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Neon Noodle
Nov 11, 2016

there's nothing wrong here in montana

look we all have a good time itt, let's not say things about emacs we can't take back

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Sniep
Mar 28, 2004

All I needed was that fatty blunt...



King of Breakfast


i will poo poo down emacs throat

Penisface
Jul 17, 2008

"I am Albino. You wish to see me?"


some of my coworkers are really fast with emacs

this knowledge is not transferable easily which makes tooling inconsistent and now we need to support everyone’s special riced working styles

NihilCredo
Jun 6, 2011

iram omni possibili modo preme:
plus una illa te diffamabit, quam multæ virtutes commendabunt



the #1 trait i lust for in a coworker, employee, or contractor: that they type really fast

mystes
May 31, 2006



dmajirb 1 day ago | parent | next [–]

Glad you handled it well. My experience with Covid was even less mild (felt like a small hangover at worst). Clearly I am not at risk for hospitalization due to Covid, however am being pressured to receive a vaccine that I do not want/need/trust. I still do not understand how smart/intelligent people can defend, or outright vehemently advocate for, vaccine mandates given that what we know (not to mention that what we don’t). Brings to mind the following quote by Benjamin Disraeli; ‘the whole problem with the world is that fools and fanatics are always so sure of themselves, yet wiser people are full of doubt.’

mystes fucked around with this message at 12:15 on Nov 5, 2021

jesus WEP
Oct 17, 2004



Fun Shoe

mystes posted:

dmajirb 1 day ago | parent | next [–]

Glad you handled it well. My experience with Covid was even less mild (felt like a small hangover at worst). Clearly I am not at risk for hospitalization due to Covid, however am being pressured to receive a vaccine that I do not want/need/trust. I still do not understand how smart/intelligent people can defend, or outright vehemently advocate for, vaccine mandates given that what we know (not to mention that what we don’t). Brings to mind the following quote by Benjamin Disraeli; ‘the whole problem with the world is that fools and fanatics are always so sure of themselves, yet wiser people are full of doubt.’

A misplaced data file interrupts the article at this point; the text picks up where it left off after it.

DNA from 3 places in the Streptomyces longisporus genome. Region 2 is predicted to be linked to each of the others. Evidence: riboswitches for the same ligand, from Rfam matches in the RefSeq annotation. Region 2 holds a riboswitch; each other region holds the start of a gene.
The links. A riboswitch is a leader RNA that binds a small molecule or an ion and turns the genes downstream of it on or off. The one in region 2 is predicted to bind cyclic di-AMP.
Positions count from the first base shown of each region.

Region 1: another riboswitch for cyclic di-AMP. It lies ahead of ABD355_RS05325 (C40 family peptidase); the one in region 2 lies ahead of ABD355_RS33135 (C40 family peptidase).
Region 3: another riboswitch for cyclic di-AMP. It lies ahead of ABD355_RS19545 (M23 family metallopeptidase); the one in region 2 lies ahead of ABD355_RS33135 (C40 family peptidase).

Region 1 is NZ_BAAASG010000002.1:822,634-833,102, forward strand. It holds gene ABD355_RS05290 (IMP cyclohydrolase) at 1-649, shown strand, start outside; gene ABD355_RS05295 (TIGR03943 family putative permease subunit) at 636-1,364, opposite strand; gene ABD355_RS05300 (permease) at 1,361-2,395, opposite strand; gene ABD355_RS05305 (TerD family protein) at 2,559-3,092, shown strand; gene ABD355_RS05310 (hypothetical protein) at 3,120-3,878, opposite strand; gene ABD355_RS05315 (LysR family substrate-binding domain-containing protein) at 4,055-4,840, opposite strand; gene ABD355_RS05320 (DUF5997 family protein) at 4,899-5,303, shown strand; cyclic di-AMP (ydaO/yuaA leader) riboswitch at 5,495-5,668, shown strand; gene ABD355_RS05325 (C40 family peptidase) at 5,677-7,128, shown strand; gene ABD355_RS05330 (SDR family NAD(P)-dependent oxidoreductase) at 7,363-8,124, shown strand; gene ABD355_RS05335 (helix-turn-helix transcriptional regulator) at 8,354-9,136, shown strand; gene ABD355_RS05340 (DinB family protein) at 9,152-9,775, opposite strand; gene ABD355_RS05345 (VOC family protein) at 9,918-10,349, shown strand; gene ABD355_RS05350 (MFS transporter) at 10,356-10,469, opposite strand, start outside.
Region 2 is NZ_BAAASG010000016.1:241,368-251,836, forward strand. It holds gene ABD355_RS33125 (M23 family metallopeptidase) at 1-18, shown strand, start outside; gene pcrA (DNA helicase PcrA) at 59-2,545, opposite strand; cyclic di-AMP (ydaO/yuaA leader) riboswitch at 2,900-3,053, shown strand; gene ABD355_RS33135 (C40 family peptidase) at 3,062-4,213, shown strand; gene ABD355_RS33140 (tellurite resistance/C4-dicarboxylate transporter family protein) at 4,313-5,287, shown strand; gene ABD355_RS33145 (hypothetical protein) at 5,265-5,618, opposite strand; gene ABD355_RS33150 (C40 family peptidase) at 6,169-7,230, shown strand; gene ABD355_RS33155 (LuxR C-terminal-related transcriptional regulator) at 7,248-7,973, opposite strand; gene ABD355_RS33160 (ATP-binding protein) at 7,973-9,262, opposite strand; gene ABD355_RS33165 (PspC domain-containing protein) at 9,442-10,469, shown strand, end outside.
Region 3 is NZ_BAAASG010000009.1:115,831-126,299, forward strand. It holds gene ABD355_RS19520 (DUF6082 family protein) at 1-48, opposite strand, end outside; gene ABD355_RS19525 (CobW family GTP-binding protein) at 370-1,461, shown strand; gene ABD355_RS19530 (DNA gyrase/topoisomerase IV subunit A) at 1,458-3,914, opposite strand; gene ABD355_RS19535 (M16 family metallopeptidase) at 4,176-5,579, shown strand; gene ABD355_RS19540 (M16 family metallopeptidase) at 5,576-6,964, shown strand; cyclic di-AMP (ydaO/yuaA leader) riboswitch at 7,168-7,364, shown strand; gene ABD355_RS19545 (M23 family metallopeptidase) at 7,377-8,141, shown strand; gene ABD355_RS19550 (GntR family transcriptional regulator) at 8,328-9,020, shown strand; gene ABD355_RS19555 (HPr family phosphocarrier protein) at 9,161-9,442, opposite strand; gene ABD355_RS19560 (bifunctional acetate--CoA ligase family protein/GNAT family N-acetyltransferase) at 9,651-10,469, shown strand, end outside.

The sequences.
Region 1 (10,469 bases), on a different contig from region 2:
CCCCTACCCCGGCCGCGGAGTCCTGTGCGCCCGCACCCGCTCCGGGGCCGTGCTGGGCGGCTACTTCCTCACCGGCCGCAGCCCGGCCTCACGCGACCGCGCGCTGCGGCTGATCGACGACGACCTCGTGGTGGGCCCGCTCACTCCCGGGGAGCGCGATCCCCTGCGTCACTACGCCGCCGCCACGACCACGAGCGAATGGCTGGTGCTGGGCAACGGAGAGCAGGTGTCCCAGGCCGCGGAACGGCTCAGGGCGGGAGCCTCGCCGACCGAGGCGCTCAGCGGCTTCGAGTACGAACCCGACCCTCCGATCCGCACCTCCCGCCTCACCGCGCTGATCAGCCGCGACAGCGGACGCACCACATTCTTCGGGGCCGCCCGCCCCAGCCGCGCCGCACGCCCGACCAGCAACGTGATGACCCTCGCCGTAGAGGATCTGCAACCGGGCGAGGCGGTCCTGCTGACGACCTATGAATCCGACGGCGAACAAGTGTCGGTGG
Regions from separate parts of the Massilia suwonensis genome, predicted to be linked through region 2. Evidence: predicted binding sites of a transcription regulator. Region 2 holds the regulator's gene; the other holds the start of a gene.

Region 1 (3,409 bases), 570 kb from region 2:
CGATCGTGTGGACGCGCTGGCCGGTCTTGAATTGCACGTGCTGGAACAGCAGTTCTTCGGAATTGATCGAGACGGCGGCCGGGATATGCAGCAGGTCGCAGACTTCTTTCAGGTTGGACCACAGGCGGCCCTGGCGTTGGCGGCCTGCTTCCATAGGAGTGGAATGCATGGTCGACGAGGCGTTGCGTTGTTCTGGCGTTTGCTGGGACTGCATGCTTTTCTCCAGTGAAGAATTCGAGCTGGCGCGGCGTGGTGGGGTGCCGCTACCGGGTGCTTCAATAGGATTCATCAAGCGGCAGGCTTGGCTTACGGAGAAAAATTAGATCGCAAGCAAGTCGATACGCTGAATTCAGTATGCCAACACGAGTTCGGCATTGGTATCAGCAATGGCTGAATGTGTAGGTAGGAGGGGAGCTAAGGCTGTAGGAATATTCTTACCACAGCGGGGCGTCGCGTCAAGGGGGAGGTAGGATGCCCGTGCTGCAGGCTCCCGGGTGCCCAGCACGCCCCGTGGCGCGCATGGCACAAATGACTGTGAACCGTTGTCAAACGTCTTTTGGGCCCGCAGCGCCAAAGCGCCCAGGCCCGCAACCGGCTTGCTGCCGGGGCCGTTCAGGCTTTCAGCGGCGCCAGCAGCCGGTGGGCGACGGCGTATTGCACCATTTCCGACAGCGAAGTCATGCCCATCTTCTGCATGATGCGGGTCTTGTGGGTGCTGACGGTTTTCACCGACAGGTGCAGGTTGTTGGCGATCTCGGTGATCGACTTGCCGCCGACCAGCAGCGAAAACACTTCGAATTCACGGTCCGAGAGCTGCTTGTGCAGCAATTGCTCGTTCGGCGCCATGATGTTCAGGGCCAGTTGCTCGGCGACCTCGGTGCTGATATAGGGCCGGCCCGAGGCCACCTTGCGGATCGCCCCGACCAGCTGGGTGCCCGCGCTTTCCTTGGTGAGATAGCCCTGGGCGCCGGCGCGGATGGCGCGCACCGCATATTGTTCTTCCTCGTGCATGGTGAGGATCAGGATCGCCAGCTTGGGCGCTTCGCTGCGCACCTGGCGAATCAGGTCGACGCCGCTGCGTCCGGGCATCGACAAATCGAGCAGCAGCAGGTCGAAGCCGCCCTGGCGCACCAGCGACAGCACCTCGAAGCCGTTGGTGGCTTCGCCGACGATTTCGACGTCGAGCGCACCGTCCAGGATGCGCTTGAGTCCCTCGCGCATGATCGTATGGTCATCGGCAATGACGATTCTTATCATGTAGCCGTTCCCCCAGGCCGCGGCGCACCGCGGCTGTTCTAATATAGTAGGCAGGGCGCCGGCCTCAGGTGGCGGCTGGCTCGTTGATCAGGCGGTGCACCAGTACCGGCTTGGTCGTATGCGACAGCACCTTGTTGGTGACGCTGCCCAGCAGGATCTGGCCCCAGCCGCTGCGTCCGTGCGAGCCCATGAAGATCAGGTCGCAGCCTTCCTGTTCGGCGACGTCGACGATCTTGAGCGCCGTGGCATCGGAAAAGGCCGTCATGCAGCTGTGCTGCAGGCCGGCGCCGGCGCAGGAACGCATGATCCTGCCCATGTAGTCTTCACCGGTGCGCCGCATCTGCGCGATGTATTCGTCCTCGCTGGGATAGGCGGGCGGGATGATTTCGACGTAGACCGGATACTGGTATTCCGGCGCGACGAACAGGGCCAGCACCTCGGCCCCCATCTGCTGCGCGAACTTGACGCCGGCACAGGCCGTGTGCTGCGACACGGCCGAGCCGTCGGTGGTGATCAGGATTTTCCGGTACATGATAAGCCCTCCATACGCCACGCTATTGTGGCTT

sometimes these are so good they strain credibility

Mr.Radar
Nov 5, 2005

You guys aren't going to believe this, but that guy is our games teacher.


notTheAuth 9 minutes ago | parent | favorite | on: Complex Chips Make Security More Difficult

Security will play a huge role in obsoleting software development as a job.

Monkeys in chairs papering over generic CPU design is pushing chip makers to consider silicon designed to workload spec; input parameter set, let it go.

Chips are now undergoing their great decoupling like software. It’ll take a while as manufacturing process pivots but rather than 8 generic cores we’ll eventually have SOCs per application. Software will be pushed to the UI layer alone for users, and whatever industry needs to boot strap manufacturing.

Frankly I’m looking forward to it; I can’t think of anything software companies have provided humanity that will stand the test of time, except making us all learn their new preferences.

reply

kitten emergency
Jan 13, 2008

get meow dis wack-ass
crystal prison











Mr.Radar posted:

notTheAuth 9 minutes ago | parent | favorite | on: Complex Chips Make Security More Difficult

Security will play a huge role in obsoleting software development as a job.

Monkeys in chairs papering over generic CPU design is pushing chip makers to consider silicon designed to workload spec; input parameter set, let it go.

Chips are now undergoing their great decoupling like software. It’ll take a while as manufacturing process pivots but rather than 8 generic cores we’ll eventually have SOCs per application. Software will be pushed to the UI layer alone for users, and whatever industry needs to boot strap manufacturing.

Frankly I’m looking forward to it; I can’t think of anything software companies have provided humanity that will stand the test of time, except making us all learn their new preferences.

reply

i mean this is a bit hand-wavey but it’s not entirely wrong

Plorkyeran
Mar 21, 2007

To Escape The Shackles Of The Old Forums, We Must Reject The Tribal Negativity He Endorsed


kitten emergency posted:

i mean this is a bit hand-wavey but it’s not entirely wrong

it is pretty entirely wrong. there are specific niches which have gone from being implemented in software to having dedicated hardware, but the overwhelming trend is the exact opposite.

tracecomplete
Feb 26, 2017



Yeah - the categories of problem where custom silicon helps are mostly single-pathed, specific kinds of computational crunching. Business logic isn't that. That is a neckbeardo who is minimizing what all that business logic actually does and that it, plus the interop between disparate systems, is why they pay us the medium bucks.

My life got so much better when I stopped writing low-level nonsense except for fun and by choice. You stop dealing with this kind of quasiperson.

Qwertycoatl
Dec 31, 2008